The results of Tuesday’s election are in, and voter approval of school and construction bonds throughout the region was hit or miss, with some major defeats handed out.
The southwest’s largest bond issue, New Mexico’s $155.2-million request for funding dozens of higher education and special school projects throughout the state, failed by a narrow margin of less than 2,500 votes. Smaller state-wide bonds, providing $7.7 million for senior citizen facilities and $7 million for various libraries, were successful.
Voters in New Mexico’s most populous county, Bernalillo, passed all of its bond measures, including $25 million for parks, roadways and storm/wastewater projects. A separate $20-million bond for the Albuquerque Metropolitan Arroyo Flood Control Authority to make improvements to flood control and storm water systems was also approved.
In Arizona, Scottsdale’s request for $63.6 million in general obligation bonds for construction and maintenance of streets, drainage and public safety facilities was turned down by voters.
In the suburbs of Phoenix, Kyrene Elementary School District’s $116-million school improvement bond passed, as did Chandler Unified School District’s $84.3-million bond measure to fund renovation and new school construction.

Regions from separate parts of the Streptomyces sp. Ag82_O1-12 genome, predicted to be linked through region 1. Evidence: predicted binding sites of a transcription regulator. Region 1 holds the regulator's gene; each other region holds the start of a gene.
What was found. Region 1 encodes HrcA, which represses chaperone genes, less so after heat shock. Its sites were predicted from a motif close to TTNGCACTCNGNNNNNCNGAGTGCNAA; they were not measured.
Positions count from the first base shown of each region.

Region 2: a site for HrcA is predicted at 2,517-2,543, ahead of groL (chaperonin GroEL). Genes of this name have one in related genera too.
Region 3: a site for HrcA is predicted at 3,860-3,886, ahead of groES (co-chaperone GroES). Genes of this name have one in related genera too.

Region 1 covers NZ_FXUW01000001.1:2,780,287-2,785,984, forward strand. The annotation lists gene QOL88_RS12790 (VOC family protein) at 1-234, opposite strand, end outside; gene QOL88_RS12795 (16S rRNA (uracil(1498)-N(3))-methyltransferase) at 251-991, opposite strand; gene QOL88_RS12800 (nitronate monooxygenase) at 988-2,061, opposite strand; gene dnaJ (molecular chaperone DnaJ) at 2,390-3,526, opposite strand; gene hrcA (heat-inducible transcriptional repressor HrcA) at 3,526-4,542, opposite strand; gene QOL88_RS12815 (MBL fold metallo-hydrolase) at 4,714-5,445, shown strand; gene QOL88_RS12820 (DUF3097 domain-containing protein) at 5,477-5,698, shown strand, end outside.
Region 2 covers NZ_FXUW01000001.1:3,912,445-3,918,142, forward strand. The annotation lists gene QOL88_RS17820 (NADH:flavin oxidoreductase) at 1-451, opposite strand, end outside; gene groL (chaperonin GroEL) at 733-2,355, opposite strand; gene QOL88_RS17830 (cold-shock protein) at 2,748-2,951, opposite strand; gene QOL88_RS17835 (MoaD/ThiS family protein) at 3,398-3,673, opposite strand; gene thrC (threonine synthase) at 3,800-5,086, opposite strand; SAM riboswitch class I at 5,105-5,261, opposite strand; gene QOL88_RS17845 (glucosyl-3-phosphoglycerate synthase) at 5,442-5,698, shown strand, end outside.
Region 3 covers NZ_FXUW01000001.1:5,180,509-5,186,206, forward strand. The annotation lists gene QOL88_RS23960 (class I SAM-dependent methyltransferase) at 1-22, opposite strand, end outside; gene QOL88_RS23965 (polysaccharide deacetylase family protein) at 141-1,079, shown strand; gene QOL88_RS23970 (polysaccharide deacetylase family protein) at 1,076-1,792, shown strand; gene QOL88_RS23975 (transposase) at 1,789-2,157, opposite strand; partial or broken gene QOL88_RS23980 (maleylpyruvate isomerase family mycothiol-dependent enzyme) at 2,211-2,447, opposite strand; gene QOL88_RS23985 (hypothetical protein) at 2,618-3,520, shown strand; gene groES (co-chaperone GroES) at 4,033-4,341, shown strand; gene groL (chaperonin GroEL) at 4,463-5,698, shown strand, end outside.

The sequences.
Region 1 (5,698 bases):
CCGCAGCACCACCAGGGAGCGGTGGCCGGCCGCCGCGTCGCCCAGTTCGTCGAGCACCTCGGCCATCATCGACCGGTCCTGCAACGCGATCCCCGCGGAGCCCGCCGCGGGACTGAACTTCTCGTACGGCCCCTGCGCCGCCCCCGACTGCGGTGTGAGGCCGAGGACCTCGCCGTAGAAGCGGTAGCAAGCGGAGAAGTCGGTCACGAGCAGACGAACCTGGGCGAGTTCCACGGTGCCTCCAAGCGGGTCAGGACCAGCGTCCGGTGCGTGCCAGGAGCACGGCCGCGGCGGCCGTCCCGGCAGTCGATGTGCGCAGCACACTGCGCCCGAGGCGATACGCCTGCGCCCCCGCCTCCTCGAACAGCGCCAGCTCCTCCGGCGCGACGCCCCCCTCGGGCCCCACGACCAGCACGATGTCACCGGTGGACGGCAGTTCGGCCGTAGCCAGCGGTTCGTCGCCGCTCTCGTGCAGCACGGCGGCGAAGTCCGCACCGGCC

Voters in the City of Mesa gave a decisive victory to the Chicago Cubs in the city’s bid to finance an $84-million spring training baseball stadium, which supporters said was needed to keep the team from abandoning the state’s Cactus League for competitor Florida. The stadium is expected to open in 2013.
In the Tucson area, voters ok’d a $16-million bond for Continental Elementary School District #39 and $43 million for Marana Unified School District #6.
Voters in Flagstaff turned down the funding of a $42-million city maintenance services center and $23-million municipal courthouse.
In Nevada, Carson City School District’s approximately $37.5-million school modernization and construction program passed muster at the ballot.
Voters emphatically rejected the repeal and amendment of part of the PISTOL initiative passed in 2008 that greatly restricted eminent domain proceedings.